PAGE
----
Saint Irenaeus (+202 A.D.), bishop of Lugdunum – now Lyons – in the second century of the Church’s existence, a disciple of the martyr Saint Polycarp, who was in turn a disciple of Saint John the Apostle, is himself not only one of the clearest links to apostolic Tradition, but his writings and thoughts form the basis of what we now know as that queen of the sciences, ‘theology’, the application of reason to the revealed word of God.
Raised in Asia Minor in a Christian household, near what is now Izmir, Turkey, Irenaeus, whose name means ‘maker of peace’, traveled west, was ordained a priest, and, when his spiritual and intellectual gifts were clearly recognized, was eventually consecrated bishop in the Roman territory of what is now France.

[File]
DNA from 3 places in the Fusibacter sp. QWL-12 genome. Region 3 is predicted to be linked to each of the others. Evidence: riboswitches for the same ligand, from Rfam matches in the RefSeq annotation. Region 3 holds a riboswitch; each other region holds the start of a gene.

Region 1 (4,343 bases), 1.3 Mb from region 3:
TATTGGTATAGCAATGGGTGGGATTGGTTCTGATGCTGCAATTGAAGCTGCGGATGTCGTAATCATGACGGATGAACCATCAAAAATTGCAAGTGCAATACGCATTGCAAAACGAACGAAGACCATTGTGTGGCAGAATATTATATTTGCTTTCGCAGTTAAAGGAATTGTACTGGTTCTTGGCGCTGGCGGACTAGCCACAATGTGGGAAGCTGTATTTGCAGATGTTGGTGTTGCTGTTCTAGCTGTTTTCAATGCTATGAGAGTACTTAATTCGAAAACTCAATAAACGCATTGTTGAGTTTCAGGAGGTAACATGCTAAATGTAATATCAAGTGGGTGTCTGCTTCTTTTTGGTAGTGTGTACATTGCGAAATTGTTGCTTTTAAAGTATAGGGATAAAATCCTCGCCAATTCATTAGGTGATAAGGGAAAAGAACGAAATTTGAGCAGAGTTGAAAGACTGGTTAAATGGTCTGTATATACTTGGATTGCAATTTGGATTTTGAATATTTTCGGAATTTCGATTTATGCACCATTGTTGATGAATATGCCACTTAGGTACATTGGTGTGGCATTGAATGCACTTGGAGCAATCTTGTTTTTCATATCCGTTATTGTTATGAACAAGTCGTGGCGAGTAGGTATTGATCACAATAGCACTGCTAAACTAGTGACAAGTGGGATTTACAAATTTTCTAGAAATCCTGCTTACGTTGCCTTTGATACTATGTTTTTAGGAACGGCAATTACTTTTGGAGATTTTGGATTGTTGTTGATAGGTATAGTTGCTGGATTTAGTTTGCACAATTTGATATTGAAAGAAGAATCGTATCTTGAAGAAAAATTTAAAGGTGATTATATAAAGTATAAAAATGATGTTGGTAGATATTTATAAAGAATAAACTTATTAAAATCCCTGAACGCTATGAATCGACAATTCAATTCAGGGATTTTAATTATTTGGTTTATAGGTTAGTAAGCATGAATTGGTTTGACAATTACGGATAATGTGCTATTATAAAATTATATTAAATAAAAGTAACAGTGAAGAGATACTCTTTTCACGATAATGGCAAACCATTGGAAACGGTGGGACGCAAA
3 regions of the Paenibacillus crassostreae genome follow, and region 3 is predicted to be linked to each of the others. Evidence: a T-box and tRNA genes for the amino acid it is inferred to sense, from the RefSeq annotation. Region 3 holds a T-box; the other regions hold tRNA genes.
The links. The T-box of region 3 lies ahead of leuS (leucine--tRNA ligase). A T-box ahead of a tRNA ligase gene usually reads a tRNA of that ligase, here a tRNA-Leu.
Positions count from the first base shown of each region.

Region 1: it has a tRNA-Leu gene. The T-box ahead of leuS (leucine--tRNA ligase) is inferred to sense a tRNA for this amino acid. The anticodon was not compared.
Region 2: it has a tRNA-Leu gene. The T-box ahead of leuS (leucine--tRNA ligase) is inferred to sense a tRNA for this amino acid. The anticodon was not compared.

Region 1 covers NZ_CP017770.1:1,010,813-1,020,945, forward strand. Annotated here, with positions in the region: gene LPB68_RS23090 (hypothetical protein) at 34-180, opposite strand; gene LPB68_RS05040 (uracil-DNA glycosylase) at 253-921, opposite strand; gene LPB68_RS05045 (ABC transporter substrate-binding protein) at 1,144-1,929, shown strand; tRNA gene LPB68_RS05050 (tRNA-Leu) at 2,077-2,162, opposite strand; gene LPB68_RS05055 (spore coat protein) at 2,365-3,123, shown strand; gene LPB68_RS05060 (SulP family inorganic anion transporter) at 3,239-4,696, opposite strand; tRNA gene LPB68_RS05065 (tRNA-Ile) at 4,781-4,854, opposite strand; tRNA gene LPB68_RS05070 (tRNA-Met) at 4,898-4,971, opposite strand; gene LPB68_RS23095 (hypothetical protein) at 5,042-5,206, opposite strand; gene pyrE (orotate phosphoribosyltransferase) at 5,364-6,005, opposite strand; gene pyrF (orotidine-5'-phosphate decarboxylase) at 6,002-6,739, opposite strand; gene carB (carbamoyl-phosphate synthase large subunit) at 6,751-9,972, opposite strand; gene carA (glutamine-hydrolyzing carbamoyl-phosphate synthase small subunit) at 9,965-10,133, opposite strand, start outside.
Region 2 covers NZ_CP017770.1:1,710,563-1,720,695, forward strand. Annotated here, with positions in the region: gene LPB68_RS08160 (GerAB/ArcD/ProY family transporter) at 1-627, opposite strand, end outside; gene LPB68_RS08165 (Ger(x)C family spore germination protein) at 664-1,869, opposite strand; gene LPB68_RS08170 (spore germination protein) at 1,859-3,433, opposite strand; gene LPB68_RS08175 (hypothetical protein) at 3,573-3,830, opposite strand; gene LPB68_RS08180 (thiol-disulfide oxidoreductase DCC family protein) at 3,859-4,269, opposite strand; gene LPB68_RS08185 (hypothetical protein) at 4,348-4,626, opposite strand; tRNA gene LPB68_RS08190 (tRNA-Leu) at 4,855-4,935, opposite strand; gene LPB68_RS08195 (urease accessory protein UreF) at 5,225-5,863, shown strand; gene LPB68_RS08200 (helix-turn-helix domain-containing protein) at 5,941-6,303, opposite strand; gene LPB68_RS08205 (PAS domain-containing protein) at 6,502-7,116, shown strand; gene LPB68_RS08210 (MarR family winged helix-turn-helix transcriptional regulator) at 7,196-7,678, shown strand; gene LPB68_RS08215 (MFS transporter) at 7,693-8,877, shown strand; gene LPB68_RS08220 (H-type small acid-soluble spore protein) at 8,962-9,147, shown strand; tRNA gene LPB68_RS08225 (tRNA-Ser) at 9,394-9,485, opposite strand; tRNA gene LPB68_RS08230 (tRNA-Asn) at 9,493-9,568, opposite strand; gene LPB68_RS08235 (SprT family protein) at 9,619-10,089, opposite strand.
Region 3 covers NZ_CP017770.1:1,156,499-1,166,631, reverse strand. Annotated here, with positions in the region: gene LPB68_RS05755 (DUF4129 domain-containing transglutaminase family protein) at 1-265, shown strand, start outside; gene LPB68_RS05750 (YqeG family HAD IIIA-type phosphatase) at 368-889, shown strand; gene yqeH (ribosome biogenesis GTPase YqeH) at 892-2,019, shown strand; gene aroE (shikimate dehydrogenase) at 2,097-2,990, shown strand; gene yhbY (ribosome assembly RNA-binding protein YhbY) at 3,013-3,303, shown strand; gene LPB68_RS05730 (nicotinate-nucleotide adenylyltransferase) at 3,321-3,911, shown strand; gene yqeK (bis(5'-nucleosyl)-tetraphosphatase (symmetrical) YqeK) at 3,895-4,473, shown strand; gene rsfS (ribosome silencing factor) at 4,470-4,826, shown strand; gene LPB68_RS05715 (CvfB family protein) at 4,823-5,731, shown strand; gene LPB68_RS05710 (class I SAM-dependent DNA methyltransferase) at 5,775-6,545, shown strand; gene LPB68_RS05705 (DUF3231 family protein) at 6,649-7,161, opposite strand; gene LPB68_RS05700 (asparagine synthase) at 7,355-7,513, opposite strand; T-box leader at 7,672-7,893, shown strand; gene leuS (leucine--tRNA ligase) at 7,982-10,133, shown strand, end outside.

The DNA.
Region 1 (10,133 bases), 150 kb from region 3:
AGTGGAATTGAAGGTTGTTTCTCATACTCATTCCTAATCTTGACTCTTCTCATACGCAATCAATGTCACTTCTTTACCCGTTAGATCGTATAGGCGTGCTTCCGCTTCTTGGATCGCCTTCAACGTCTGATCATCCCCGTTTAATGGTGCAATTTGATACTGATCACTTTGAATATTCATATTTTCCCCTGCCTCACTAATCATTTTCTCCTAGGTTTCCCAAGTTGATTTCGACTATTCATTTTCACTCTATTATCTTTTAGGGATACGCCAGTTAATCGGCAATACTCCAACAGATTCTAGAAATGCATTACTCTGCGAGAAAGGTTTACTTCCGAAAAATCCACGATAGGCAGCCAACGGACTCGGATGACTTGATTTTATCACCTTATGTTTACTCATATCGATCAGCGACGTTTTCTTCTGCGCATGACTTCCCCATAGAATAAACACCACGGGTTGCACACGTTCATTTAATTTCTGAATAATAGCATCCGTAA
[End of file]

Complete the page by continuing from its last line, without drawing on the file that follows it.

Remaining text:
Irenaeus wrote much, and much of what he wrote thankfully survives. His main battle was against the Gnostics, a powerful sect that claimed to have secret, esoteric knowledge of the path to ‘salvation’, often bizarre and dualistic (that matter and the body are evil). They claimed this knowledge was from Christ Himself, not the Magisterium, thereby separating themselves from the hierarchical and Catholic Church. They were the first real ‘heretics’, literally, those who create a schism or rip in the Body of Christ, and since that day there have always been those, especially those gifted with some degree of intelligence, but with a zeal and a critical spirit that outstrip their natural gifts and what Faith they have, who think they know better than the Church, the Pope, the bishops, the Magisterium. We need not look far for current examples.